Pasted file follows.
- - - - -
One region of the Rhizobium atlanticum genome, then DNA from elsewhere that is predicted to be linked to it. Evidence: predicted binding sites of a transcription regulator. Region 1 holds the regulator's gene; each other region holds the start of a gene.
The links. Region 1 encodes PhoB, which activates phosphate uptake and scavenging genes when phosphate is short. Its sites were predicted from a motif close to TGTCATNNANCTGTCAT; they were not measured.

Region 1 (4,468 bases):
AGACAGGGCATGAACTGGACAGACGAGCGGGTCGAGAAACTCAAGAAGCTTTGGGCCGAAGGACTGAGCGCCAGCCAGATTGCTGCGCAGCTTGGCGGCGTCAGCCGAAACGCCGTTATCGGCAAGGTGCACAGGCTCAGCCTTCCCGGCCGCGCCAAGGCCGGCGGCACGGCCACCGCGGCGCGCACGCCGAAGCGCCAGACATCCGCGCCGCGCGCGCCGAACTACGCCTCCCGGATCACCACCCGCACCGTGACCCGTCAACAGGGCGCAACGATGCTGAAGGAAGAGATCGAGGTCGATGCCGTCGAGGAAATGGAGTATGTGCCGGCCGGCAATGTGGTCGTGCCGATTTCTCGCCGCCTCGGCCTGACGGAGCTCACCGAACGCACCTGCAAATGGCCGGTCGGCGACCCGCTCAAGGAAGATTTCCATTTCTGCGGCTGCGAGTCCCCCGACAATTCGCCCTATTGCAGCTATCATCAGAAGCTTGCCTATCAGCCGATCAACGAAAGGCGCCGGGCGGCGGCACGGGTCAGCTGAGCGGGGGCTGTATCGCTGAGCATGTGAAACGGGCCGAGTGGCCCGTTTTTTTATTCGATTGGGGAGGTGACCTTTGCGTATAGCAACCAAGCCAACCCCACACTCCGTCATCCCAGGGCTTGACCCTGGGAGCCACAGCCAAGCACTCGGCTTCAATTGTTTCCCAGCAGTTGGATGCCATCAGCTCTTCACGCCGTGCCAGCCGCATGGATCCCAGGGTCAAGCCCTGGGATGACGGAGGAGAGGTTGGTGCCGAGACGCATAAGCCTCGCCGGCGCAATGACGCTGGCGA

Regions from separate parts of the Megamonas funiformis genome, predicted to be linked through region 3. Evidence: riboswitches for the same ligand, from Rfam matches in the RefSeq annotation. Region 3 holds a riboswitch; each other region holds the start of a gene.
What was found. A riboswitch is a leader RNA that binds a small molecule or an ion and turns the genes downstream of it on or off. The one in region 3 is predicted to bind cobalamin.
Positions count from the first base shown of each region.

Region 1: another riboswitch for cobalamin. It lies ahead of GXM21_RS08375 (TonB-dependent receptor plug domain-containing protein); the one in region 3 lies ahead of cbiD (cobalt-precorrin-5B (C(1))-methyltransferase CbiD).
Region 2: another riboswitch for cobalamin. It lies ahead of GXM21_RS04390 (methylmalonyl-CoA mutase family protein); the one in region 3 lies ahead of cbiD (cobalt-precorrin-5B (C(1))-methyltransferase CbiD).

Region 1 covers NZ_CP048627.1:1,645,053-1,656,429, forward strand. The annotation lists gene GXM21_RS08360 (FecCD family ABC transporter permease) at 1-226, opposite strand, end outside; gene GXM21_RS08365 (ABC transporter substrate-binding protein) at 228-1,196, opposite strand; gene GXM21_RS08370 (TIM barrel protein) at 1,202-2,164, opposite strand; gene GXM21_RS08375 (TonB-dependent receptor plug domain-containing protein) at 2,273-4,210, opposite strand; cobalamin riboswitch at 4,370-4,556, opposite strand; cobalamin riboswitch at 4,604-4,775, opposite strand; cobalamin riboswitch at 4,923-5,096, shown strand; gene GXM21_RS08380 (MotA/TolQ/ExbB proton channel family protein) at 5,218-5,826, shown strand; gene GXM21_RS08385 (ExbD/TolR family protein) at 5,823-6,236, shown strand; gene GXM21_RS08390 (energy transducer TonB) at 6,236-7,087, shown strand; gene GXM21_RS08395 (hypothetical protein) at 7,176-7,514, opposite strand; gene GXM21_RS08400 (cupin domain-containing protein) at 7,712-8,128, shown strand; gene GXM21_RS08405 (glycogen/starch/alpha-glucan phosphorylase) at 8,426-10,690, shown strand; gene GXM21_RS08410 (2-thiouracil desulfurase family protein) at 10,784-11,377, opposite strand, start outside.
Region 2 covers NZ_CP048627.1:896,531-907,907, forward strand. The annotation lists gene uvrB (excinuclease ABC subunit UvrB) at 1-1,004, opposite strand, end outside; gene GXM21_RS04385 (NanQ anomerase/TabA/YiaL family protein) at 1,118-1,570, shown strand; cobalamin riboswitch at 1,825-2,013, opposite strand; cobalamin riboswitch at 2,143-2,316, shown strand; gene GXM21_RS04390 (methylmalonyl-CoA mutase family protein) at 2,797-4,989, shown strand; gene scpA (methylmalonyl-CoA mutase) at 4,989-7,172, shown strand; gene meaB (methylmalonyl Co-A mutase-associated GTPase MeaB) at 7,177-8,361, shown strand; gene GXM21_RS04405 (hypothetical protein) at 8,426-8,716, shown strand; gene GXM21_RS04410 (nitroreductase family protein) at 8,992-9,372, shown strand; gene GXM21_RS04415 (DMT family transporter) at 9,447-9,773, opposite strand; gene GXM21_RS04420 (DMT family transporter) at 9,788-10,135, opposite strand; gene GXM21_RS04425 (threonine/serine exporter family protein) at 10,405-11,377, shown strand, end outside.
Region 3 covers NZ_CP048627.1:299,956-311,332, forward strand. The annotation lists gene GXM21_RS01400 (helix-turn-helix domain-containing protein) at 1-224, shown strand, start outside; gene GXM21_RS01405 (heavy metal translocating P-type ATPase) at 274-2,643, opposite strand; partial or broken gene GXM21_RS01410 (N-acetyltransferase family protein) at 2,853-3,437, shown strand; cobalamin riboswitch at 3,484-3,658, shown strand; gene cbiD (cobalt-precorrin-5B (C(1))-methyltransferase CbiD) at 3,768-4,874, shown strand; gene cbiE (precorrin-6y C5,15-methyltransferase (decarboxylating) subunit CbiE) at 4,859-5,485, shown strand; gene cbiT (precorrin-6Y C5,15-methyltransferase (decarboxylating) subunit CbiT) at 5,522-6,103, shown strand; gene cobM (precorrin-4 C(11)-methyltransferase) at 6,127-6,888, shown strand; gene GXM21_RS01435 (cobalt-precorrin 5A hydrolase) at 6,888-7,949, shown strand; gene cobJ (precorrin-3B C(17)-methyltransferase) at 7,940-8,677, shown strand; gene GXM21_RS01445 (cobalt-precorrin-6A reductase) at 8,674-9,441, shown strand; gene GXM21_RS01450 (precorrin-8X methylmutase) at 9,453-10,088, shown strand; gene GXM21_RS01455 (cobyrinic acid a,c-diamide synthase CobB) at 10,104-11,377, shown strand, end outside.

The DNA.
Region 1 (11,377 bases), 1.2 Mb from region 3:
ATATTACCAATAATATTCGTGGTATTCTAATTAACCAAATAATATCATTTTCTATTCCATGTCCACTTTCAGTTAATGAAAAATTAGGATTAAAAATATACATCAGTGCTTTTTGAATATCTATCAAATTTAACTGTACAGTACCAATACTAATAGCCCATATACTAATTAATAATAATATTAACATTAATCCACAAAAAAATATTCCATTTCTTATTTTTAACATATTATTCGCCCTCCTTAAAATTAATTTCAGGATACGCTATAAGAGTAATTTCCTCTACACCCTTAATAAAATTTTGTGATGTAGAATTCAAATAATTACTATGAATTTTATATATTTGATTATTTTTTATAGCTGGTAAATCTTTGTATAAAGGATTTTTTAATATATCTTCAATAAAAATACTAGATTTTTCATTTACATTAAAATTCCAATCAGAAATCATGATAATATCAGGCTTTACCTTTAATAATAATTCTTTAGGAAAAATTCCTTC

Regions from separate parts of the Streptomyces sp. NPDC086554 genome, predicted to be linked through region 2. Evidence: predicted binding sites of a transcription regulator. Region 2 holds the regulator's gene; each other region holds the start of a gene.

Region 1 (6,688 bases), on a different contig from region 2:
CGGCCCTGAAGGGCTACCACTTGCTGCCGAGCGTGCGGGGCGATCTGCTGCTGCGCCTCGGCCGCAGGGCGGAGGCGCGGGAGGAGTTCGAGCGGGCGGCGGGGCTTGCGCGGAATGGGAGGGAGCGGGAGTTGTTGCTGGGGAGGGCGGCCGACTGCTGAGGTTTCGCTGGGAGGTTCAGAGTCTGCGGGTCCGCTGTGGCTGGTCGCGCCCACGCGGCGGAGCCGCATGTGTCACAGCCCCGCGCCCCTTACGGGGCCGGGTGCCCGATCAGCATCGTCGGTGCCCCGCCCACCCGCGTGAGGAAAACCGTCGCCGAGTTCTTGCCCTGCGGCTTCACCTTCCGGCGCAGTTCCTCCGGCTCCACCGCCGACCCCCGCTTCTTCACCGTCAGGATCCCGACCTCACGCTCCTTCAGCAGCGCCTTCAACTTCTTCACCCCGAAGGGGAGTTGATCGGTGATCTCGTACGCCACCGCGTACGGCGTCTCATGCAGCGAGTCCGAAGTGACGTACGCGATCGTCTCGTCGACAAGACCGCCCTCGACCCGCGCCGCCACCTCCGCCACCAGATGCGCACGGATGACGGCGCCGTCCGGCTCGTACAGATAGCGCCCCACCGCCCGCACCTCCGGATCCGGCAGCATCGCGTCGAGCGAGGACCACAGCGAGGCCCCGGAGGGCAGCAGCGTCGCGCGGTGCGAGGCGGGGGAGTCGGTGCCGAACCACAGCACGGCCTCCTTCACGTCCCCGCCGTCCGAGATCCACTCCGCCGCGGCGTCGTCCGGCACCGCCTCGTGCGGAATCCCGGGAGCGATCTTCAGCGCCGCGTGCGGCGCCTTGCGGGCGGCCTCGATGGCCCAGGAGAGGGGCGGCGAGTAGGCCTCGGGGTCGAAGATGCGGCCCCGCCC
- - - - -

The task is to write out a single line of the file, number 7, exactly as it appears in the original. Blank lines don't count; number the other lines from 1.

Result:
Positions count from the first base shown of each region.